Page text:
Disclaimer: This is a simple overview of the nutritional comparison between consuming a burger made with ground beef versus a burger made with ground turkey. I am not here to debate the ethical or environmental side of things, as this is already a controversial enough topic. However, we do advocate consuming grass-fed, pasture-raised, organic meats whenever possible.
Now, with that being said, let’s begin the face-off.
Raise your hand if you’ve been told to save calories and fat, you should give up beef burgers for turkey burgers? I know I’ve heard that advice more times than I can count regarding the beef vs turkey burger feud. And as a mother, I am always looking for ways to make healthy food swaps and to introduce my children to new foods. I will admit, I was replacing ground turkey in quite a few of my recipes, believing I was doing good. But how do the numbers really break down?
According to the USDA, here’s the nutritional information for a 3-ounce portion of both 93/7 ground beef and 93/7 ground turkey:
Beef vs Turkey Burger
- Calories 162
- Fat 7.5
- Cholesterol 68
- Protein 22.3
- Iron 2.4
- Zinc 5.5
- B6 .3
- B12 2.1
- Selenium 18.4
Editor’s Note: 9 Proteins That Expand Your Waist
- Calories 176
- Fat 9.7
- Cholesterol 90
- Protein 22
- Iron 1.5
- Zinc 3.2
- B6 .4
- B12 1.5
- Selenium n/a
Say what? Did I read that right?
We have been led to believe that by swapping out beef for turkey in recipes, we can enjoy more protein, as well as less calories. Yet it turns out, this is only true if you select ground turkey breast, and it is freshly ground for you. And even then, it’s pretty much a wash.
I mean, while you’re at it, you could certainly select a much less fatty cut of beef to use in your ground beef mixture, thereby kicking those health benefits up a notch. And then you’re right back here where we started.
Much in the same way there are different cuts of red meat, there are also different types of white meat. So it’s important to be mindful when discussing any type of meat to differentiate between processed and unprocessed meats. It’s also critical to be mindful of the sources of your food, and whenever possible, opt for grass-fed, organic meat and dairy.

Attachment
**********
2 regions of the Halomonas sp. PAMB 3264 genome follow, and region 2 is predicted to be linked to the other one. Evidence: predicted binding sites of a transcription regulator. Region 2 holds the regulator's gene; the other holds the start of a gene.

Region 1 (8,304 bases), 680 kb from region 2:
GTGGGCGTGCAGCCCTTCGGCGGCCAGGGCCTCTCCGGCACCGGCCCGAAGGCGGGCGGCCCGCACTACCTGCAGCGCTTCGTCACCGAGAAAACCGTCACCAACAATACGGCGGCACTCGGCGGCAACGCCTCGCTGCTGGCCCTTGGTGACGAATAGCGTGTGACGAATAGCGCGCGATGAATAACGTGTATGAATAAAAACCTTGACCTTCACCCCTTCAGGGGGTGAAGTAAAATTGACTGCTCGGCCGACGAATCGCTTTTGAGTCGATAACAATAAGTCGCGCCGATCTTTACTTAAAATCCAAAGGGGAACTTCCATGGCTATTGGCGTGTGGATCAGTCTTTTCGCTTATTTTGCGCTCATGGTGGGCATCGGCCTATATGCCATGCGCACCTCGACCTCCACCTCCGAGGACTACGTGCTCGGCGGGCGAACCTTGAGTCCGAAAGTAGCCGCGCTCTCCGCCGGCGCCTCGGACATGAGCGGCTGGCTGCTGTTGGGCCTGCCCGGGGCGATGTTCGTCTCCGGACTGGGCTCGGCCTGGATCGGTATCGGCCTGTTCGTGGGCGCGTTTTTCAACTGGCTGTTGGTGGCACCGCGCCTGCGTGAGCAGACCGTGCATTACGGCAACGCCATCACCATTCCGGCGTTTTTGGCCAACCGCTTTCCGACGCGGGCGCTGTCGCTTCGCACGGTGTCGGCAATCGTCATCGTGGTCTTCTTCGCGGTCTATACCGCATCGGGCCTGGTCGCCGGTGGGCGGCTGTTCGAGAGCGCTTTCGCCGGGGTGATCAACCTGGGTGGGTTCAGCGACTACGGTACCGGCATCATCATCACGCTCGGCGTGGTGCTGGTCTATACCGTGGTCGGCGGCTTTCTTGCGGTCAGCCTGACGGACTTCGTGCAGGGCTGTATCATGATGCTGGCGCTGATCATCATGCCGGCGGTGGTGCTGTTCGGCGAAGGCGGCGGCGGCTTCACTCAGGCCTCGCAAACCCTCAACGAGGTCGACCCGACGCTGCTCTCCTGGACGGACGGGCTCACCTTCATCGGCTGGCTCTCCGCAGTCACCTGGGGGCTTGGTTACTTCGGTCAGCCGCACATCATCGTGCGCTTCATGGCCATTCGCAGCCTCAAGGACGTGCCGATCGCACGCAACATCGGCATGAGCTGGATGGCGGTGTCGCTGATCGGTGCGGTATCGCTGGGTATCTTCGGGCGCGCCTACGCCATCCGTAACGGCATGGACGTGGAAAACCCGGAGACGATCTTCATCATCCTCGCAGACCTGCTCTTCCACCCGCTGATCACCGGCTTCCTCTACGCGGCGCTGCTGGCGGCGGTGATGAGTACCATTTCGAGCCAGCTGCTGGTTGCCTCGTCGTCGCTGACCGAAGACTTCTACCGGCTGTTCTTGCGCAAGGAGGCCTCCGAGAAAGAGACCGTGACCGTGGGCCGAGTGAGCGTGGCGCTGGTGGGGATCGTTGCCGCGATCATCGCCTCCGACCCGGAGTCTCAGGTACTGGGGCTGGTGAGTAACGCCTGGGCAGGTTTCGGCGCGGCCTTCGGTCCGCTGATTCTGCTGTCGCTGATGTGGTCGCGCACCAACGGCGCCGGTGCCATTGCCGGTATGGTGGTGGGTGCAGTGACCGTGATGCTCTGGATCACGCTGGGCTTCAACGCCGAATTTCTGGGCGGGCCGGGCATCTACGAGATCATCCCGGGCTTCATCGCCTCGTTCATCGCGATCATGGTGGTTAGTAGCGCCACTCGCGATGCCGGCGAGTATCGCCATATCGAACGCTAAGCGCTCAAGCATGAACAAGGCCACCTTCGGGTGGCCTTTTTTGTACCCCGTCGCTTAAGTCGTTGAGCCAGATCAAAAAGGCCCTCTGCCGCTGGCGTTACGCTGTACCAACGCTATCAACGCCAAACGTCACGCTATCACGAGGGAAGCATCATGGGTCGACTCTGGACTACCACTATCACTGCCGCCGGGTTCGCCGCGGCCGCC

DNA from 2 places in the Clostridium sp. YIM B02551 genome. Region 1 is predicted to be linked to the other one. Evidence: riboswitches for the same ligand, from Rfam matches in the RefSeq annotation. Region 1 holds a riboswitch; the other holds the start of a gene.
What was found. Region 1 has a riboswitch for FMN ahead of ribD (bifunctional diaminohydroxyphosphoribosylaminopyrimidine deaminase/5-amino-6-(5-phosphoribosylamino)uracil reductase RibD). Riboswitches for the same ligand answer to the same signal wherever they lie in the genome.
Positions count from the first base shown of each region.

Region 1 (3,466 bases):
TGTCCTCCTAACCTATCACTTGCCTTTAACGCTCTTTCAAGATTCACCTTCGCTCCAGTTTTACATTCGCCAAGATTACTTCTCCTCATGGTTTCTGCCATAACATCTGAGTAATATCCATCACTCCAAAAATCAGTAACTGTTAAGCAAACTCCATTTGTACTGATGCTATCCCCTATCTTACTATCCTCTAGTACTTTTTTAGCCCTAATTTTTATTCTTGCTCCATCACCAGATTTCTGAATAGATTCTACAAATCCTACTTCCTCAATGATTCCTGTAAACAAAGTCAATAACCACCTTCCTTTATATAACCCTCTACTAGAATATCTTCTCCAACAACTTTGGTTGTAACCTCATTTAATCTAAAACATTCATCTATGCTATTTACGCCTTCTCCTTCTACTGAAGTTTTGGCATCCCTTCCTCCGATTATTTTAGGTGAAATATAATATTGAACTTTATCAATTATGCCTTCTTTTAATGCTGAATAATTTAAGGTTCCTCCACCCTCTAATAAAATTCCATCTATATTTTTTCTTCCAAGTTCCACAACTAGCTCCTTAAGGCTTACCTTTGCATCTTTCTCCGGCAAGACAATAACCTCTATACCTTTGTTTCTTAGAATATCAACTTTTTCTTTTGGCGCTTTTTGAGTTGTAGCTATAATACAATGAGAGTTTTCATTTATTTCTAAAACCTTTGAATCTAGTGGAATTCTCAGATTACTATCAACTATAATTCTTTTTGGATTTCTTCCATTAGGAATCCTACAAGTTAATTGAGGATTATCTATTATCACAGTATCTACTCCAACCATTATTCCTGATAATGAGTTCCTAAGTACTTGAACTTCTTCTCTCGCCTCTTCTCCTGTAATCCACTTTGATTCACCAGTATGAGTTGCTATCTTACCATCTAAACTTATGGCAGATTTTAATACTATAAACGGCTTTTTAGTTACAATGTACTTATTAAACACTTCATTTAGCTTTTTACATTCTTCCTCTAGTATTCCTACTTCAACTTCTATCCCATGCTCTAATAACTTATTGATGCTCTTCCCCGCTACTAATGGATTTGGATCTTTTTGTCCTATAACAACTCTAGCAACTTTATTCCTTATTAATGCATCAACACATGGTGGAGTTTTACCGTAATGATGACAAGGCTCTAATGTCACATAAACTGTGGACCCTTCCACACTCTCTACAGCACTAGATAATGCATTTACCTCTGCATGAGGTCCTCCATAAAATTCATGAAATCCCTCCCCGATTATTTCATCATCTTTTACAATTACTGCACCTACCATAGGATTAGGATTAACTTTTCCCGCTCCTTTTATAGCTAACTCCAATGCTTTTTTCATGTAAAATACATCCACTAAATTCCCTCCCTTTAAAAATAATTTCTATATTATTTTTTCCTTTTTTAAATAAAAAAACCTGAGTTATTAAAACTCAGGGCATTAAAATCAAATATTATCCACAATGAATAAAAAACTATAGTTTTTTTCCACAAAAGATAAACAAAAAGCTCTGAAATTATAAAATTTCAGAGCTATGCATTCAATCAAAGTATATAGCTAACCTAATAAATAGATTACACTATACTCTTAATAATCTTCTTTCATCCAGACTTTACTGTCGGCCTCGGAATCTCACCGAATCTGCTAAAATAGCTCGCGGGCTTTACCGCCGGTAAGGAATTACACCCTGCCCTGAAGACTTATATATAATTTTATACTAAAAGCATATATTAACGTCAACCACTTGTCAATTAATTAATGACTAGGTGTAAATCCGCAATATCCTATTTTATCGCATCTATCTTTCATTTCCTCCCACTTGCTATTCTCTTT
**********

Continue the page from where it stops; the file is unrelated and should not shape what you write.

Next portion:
In terms of taste, most people agree that ground beef contains more flavor than ground turkey. And the leaner the ground turkey, the less flavor it contains. This often leads to adding additional spices, one being salt. This somewhat counteracts the rationale of selecting turkey for the health benefits. In my own experience, I had to add so many additional ingredients to the ground turkey to get anyone in my household to consume it, I was already beginning to question if it was worth it.
And with ground turkey already packing more fat, cholesterol, and overall calories, it doesn’t make much sense to increase the fat ratio, which typically contains dark meat and skin, as that will kick up the cholesterol, fat, and calories even more.
Bottom line: there are many scare tactics in place today, including a movie I recently watched on Netflix (What The Health), which would have us believe that consuming red meat is the primary cause of diabetes and cancer. Red meat has gotten a bad rap for as long as I can remember, and while most meat we consume isn’t as healthful as the meats our Paleo ancestors ate, it is undeserving of the negative publicity it has received.
When included as part of a well-balanced meal plan, unprocessed, grass-fed beef is highly nutritious and contains healthy proteins, healthy fats, vitamins, minerals, and a plethora of nutrients which have been shown to positively affect the function of both body and brain.
After doing my own research, I’ve determined the beef vs turkey burger feud is not a battle worth fighting in my household. I’ll save my energy advocating for more fruits and vegetables.